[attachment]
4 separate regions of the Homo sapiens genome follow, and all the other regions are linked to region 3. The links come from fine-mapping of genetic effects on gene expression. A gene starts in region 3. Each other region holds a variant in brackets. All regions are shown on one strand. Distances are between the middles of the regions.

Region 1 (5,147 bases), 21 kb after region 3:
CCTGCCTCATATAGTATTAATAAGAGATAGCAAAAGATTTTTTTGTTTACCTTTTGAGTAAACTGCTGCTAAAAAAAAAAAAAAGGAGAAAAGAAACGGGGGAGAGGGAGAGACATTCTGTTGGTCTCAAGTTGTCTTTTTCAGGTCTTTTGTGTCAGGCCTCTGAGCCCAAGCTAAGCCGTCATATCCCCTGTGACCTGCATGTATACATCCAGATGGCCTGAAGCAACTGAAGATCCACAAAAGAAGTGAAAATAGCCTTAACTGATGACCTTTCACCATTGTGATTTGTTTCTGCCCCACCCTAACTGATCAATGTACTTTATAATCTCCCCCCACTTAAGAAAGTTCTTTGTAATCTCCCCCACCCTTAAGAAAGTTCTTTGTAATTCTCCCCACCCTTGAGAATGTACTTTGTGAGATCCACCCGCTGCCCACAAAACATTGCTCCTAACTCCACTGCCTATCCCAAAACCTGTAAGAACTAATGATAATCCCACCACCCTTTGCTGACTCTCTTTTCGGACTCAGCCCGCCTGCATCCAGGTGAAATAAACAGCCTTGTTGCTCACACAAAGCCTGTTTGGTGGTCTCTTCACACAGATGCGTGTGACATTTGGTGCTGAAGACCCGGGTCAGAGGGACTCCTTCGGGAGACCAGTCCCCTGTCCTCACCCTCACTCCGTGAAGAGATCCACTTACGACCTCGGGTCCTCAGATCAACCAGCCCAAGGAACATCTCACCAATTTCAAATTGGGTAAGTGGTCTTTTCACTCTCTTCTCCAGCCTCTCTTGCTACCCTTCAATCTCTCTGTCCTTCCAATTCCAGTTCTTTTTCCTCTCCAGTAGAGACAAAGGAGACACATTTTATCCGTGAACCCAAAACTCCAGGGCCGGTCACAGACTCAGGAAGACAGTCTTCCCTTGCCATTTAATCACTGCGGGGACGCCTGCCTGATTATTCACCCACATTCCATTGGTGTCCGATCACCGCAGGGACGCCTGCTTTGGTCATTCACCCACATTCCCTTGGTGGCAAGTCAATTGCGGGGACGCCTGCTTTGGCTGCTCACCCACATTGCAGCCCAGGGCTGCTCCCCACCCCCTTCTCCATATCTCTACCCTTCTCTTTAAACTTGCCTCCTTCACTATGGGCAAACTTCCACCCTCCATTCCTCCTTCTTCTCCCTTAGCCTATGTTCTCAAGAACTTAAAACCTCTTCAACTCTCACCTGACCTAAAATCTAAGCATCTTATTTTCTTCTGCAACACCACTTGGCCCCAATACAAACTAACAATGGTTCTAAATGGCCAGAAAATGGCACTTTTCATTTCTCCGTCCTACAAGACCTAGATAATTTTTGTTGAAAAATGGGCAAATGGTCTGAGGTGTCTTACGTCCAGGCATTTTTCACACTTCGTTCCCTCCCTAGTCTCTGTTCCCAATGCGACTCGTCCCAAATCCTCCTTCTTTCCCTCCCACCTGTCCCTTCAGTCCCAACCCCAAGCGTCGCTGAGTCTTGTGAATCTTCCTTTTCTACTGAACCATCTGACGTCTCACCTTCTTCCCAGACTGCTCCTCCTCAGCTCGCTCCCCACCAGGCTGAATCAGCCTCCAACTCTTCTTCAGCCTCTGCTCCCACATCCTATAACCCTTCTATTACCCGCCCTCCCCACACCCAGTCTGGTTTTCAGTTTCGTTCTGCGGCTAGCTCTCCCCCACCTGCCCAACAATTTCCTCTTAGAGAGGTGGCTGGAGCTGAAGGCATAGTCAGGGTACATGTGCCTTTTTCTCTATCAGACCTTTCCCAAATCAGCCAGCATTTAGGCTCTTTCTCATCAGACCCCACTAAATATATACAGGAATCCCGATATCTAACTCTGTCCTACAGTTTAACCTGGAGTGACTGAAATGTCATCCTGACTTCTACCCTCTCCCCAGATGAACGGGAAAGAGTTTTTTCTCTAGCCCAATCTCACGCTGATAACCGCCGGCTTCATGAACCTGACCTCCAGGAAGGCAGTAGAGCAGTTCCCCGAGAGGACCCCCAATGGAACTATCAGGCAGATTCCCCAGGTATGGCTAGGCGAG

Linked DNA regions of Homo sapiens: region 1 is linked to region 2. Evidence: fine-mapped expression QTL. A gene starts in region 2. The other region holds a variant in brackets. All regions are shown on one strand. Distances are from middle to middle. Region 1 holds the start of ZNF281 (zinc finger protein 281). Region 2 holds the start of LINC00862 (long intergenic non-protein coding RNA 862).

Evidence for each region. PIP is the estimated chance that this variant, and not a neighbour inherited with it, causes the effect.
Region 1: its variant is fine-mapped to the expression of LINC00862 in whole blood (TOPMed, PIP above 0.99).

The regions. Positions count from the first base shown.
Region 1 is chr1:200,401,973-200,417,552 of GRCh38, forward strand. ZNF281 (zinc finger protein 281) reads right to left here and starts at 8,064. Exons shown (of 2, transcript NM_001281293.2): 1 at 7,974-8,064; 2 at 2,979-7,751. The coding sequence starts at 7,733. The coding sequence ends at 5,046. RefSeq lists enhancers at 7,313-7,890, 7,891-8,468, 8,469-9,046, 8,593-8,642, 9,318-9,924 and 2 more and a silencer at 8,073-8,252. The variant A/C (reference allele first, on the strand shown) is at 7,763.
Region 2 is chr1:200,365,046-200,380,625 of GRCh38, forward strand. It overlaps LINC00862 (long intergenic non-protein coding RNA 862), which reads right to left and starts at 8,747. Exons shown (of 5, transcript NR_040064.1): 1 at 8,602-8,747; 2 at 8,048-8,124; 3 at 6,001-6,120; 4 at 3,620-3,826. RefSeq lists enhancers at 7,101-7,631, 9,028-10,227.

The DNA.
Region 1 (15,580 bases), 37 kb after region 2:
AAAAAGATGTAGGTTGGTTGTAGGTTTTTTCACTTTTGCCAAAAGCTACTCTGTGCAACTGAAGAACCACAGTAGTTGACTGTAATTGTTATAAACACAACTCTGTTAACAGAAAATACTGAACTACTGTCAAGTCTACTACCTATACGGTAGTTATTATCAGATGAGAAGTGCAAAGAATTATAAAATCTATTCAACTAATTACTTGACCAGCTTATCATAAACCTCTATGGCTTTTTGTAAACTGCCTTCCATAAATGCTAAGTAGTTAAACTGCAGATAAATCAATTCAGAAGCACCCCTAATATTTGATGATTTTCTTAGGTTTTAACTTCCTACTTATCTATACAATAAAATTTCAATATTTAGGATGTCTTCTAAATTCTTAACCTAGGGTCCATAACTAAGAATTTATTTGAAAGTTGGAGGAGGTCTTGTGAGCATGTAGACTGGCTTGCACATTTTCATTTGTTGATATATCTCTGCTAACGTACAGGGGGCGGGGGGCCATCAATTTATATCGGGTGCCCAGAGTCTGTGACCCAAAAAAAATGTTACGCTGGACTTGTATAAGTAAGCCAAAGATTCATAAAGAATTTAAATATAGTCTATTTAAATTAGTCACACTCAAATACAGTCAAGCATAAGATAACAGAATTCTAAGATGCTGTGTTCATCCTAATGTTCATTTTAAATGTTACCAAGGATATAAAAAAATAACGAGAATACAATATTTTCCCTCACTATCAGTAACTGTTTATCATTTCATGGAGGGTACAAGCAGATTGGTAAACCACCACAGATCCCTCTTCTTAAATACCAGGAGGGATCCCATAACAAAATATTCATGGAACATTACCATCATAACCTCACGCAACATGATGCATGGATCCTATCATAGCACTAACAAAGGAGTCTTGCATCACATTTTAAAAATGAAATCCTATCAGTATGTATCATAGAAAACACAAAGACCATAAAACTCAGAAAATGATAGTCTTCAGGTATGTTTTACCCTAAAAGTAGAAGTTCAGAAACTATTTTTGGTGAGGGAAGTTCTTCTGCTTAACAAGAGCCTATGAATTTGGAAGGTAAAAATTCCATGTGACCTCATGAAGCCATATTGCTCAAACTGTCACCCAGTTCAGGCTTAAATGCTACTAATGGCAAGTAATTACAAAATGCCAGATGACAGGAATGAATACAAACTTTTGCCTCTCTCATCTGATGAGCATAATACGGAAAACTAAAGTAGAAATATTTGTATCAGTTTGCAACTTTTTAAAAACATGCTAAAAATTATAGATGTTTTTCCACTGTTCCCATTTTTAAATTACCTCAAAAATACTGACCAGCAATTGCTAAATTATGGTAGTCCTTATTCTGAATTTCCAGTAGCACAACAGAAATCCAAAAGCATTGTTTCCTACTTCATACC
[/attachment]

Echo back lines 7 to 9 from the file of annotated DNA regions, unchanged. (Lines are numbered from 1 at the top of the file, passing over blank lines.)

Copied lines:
The regions. Positions count from the first base shown.
Region 1 is chr1:200,401,973-200,417,552 of GRCh38, forward strand. ZNF281 (zinc finger protein 281) reads right to left here and starts at 8,064. Exons shown (of 2, transcript NM_001281293.2): 1 at 7,974-8,064; 2 at 2,979-7,751. The coding sequence starts at 7,733. The coding sequence ends at 5,046. RefSeq lists enhancers at 7,313-7,890, 7,891-8,468, 8,469-9,046, 8,593-8,642, 9,318-9,924 and 2 more and a silencer at 8,073-8,252. The variant A/C (reference allele first, on the strand shown) is at 7,763.
Region 2 is chr1:200,365,046-200,380,625 of GRCh38, forward strand. It overlaps LINC00862 (long intergenic non-protein coding RNA 862), which reads right to left and starts at 8,747. Exons shown (of 5, transcript NR_040064.1): 1 at 8,602-8,747; 2 at 8,048-8,124; 3 at 6,001-6,120; 4 at 3,620-3,826. RefSeq lists enhancers at 7,101-7,631, 9,028-10,227.